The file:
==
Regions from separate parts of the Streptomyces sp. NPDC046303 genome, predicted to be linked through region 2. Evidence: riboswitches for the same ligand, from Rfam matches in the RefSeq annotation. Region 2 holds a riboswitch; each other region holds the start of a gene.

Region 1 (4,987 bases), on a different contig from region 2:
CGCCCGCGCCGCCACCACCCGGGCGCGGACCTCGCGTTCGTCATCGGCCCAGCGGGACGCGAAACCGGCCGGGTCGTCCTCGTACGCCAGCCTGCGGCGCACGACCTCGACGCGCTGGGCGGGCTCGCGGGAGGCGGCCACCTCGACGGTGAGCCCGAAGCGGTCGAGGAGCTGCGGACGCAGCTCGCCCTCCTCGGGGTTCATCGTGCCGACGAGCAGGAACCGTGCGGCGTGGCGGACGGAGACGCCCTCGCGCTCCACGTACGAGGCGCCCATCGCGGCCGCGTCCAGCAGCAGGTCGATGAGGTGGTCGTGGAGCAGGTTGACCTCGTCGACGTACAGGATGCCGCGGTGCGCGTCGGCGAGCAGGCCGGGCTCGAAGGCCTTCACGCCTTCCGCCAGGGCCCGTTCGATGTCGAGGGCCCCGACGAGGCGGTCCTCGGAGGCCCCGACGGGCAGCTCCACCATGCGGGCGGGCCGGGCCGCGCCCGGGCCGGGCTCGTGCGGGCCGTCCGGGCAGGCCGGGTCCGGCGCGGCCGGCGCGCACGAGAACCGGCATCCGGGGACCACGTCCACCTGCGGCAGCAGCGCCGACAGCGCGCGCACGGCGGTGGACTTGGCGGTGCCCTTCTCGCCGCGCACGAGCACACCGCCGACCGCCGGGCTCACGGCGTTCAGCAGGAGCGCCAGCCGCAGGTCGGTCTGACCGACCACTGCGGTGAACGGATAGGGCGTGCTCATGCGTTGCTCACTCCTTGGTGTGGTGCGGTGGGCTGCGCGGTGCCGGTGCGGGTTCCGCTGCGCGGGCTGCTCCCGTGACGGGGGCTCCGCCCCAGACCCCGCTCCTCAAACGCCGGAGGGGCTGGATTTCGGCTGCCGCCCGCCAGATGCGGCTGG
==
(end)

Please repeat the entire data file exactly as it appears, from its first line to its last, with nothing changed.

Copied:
Regions from separate parts of the Streptomyces sp. NPDC046303 genome, predicted to be linked through region 2. Evidence: riboswitches for the same ligand, from Rfam matches in the RefSeq annotation. Region 2 holds a riboswitch; each other region holds the start of a gene.

Region 1 (4,987 bases), on a different contig from region 2:
CGCCCGCGCCGCCACCACCCGGGCGCGGACCTCGCGTTCGTCATCGGCCCAGCGGGACGCGAAACCGGCCGGGTCGTCCTCGTACGCCAGCCTGCGGCGCACGACCTCGACGCGCTGGGCGGGCTCGCGGGAGGCGGCCACCTCGACGGTGAGCCCGAAGCGGTCGAGGAGCTGCGGACGCAGCTCGCCCTCCTCGGGGTTCATCGTGCCGACGAGCAGGAACCGTGCGGCGTGGCGGACGGAGACGCCCTCGCGCTCCACGTACGAGGCGCCCATCGCGGCCGCGTCCAGCAGCAGGTCGATGAGGTGGTCGTGGAGCAGGTTGACCTCGTCGACGTACAGGATGCCGCGGTGCGCGTCGGCGAGCAGGCCGGGCTCGAAGGCCTTCACGCCTTCCGCCAGGGCCCGTTCGATGTCGAGGGCCCCGACGAGGCGGTCCTCGGAGGCCCCGACGGGCAGCTCCACCATGCGGGCGGGCCGGGCCGCGCCCGGGCCGGGCTCGTGCGGGCCGTCCGGGCAGGCCGGGTCCGGCGCGGCCGGCGCGCACGAGAACCGGCATCCGGGGACCACGTCCACCTGCGGCAGCAGCGCCGACAGCGCGCGCACGGCGGTGGACTTGGCGGTGCCCTTCTCGCCGCGCACGAGCACACCGCCGACCGCCGGGCTCACGGCGTTCAGCAGGAGCGCCAGCCGCAGGTCGGTCTGACCGACCACTGCGGTGAACGGATAGGGCGTGCTCATGCGTTGCTCACTCCTTGGTGTGGTGCGGTGGGCTGCGCGGTGCCGGTGCGGGTTCCGCTGCGCGGGCTGCTCCCGTGACGGGGGCTCCGCCCCAGACCCCGCTCCTCAAACGCCGGAGGGGCTGGATTTCGGCTGCCGCCCGCCAGATGCGGCTGG